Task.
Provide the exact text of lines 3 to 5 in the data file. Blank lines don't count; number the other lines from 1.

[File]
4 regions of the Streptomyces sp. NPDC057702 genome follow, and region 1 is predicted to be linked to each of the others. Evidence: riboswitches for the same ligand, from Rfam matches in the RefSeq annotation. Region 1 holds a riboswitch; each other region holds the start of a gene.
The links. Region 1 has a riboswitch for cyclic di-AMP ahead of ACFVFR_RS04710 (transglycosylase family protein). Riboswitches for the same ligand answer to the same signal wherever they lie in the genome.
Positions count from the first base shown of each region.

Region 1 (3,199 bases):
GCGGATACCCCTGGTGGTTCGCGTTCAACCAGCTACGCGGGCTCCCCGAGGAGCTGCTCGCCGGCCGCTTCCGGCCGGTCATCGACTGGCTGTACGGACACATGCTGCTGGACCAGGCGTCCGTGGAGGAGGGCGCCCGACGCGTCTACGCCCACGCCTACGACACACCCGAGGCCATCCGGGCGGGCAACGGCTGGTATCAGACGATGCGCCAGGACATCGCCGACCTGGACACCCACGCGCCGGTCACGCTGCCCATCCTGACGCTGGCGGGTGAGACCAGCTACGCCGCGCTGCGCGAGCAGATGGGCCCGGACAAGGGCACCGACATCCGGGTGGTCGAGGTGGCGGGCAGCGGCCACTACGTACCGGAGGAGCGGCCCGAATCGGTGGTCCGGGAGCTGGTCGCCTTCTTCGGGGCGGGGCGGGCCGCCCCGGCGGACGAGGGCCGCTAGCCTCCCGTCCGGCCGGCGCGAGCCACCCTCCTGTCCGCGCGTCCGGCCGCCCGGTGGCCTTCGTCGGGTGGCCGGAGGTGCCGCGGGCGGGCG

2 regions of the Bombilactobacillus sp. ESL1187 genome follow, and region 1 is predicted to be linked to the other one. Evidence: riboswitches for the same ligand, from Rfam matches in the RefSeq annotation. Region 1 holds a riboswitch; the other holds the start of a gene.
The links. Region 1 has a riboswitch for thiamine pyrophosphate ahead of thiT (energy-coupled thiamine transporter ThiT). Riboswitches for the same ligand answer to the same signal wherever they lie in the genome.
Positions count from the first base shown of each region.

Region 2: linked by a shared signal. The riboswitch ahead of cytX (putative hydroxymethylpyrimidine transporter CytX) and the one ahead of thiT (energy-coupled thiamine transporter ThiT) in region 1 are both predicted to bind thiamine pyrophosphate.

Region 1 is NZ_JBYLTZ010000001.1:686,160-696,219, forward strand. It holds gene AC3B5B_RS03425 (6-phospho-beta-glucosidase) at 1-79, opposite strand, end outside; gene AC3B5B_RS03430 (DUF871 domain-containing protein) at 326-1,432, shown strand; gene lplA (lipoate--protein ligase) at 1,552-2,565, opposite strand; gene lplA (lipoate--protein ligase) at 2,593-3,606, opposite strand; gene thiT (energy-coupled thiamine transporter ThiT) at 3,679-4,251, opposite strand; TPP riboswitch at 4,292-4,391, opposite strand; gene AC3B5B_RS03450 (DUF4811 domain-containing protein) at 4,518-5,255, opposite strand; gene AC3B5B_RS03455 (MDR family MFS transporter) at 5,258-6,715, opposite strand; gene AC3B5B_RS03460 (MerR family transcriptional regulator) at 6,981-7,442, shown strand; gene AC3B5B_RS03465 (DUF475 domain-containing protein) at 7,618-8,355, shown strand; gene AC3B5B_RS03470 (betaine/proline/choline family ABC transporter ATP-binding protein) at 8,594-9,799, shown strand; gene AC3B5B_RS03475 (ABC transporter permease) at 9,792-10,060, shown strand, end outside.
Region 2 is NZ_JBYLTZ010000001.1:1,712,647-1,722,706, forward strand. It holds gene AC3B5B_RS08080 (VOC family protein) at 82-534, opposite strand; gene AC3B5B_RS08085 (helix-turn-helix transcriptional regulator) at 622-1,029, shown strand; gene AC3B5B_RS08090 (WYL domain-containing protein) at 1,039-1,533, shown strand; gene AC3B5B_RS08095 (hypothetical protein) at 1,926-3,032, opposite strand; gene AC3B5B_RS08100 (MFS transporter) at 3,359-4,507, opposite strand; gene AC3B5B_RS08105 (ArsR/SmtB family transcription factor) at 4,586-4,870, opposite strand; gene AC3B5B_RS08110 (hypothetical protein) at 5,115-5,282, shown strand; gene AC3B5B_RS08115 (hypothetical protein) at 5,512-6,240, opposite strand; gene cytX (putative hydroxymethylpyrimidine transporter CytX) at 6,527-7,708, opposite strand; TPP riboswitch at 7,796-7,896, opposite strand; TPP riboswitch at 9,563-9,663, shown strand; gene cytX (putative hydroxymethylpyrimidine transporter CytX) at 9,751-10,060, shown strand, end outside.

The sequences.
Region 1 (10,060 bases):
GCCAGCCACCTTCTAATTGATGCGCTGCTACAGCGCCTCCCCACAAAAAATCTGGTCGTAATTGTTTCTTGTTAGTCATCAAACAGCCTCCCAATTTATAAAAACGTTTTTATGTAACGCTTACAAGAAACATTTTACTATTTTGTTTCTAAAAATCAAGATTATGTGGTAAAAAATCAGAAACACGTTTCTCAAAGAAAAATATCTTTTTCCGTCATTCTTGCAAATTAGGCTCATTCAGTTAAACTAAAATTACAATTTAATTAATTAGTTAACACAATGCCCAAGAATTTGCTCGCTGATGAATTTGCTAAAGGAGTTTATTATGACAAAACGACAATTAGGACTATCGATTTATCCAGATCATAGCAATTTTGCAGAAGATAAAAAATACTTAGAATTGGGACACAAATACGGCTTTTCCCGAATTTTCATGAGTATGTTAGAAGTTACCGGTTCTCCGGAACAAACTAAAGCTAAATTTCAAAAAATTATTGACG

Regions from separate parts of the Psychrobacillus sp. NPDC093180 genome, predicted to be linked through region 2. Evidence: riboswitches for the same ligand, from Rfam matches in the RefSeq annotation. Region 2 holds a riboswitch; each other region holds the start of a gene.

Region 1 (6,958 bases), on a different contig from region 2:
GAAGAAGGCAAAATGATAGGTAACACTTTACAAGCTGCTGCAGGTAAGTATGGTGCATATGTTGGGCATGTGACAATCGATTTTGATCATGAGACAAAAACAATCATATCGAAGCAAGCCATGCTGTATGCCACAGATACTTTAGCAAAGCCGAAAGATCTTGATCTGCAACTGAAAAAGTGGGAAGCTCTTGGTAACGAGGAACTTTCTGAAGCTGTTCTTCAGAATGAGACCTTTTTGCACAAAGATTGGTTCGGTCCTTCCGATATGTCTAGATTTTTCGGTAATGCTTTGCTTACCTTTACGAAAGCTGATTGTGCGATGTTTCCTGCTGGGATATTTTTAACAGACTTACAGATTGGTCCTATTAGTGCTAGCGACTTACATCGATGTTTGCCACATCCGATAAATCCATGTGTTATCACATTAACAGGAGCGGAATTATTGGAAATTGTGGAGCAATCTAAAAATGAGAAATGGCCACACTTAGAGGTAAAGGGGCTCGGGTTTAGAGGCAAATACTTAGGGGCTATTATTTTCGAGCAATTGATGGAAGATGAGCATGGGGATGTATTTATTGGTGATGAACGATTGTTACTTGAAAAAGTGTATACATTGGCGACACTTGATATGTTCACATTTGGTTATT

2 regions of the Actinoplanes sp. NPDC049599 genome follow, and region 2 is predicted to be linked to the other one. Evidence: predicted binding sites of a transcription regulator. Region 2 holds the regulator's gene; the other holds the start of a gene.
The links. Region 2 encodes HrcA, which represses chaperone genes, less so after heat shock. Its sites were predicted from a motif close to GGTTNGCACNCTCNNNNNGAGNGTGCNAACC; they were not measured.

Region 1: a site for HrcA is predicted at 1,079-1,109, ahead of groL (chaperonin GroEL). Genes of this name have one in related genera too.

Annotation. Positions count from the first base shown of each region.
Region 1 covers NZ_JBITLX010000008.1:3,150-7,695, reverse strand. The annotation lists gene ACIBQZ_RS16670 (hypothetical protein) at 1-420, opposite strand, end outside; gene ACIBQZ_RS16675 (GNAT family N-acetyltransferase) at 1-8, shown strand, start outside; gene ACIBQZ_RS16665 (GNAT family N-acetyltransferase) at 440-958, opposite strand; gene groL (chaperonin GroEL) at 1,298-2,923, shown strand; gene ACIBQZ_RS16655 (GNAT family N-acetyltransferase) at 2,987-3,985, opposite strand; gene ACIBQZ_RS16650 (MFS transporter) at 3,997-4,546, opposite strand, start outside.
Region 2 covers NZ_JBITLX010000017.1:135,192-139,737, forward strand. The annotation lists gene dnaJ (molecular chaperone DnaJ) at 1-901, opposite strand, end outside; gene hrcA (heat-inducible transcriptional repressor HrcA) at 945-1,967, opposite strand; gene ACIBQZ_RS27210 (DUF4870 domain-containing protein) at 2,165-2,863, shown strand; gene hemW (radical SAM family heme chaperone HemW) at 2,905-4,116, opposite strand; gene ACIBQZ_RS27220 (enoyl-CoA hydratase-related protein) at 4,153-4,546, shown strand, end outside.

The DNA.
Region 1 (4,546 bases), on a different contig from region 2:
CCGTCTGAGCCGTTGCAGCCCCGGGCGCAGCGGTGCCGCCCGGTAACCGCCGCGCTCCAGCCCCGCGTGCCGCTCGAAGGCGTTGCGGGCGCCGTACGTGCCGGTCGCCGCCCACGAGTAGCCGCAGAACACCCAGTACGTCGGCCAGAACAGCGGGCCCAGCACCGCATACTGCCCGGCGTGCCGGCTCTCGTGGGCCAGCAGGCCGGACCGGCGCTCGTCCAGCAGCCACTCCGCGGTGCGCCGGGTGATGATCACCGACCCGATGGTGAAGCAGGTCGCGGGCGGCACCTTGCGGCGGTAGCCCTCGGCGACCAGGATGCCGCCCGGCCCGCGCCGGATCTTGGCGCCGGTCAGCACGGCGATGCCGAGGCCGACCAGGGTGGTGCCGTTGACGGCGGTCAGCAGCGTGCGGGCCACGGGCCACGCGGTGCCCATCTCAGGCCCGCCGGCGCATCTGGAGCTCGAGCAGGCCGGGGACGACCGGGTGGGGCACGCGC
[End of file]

Positions count from the first base shown of each region.

Region 1 (3,199 bases):
GCGGATACCCCTGGTGGTTCGCGTTCAACCAGCTACGCGGGCTCCCCGAGGAGCTGCTCGCCGGCCGCTTCCGGCCGGTCATCGACTGGCTGTACGGACACATGCTGCTGGACCAGGCGTCCGTGGAGGAGGGCGCCCGACGCGTCTACGCCCACGCCTACGACACACCCGAGGCCATCCGGGCGGGCAACGGCTGGTATCAGACGATGCGCCAGGACATCGCCGACCTGGACACCCACGCGCCGGTCACGCTGCCCATCCTGACGCTGGCGGGTGAGACCAGCTACGCCGCGCTGCGCGAGCAGATGGGCCCGGACAAGGGCACCGACATCCGGGTGGTCGAGGTGGCGGGCAGCGGCCACTACGTACCGGAGGAGCGGCCCGAATCGGTGGTCCGGGAGCTGGTCGCCTTCTTCGGGGCGGGGCGGGCCGCCCCGGCGGACGAGGGCCGCTAGCCTCCCGTCCGGCCGGCGCGAGCCACCCTCCTGTCCGCGCGTCCGGCCGCCCGGTGGCCTTCGTCGGGTGGCCGGAGGTGCCGCGGGCGGGCG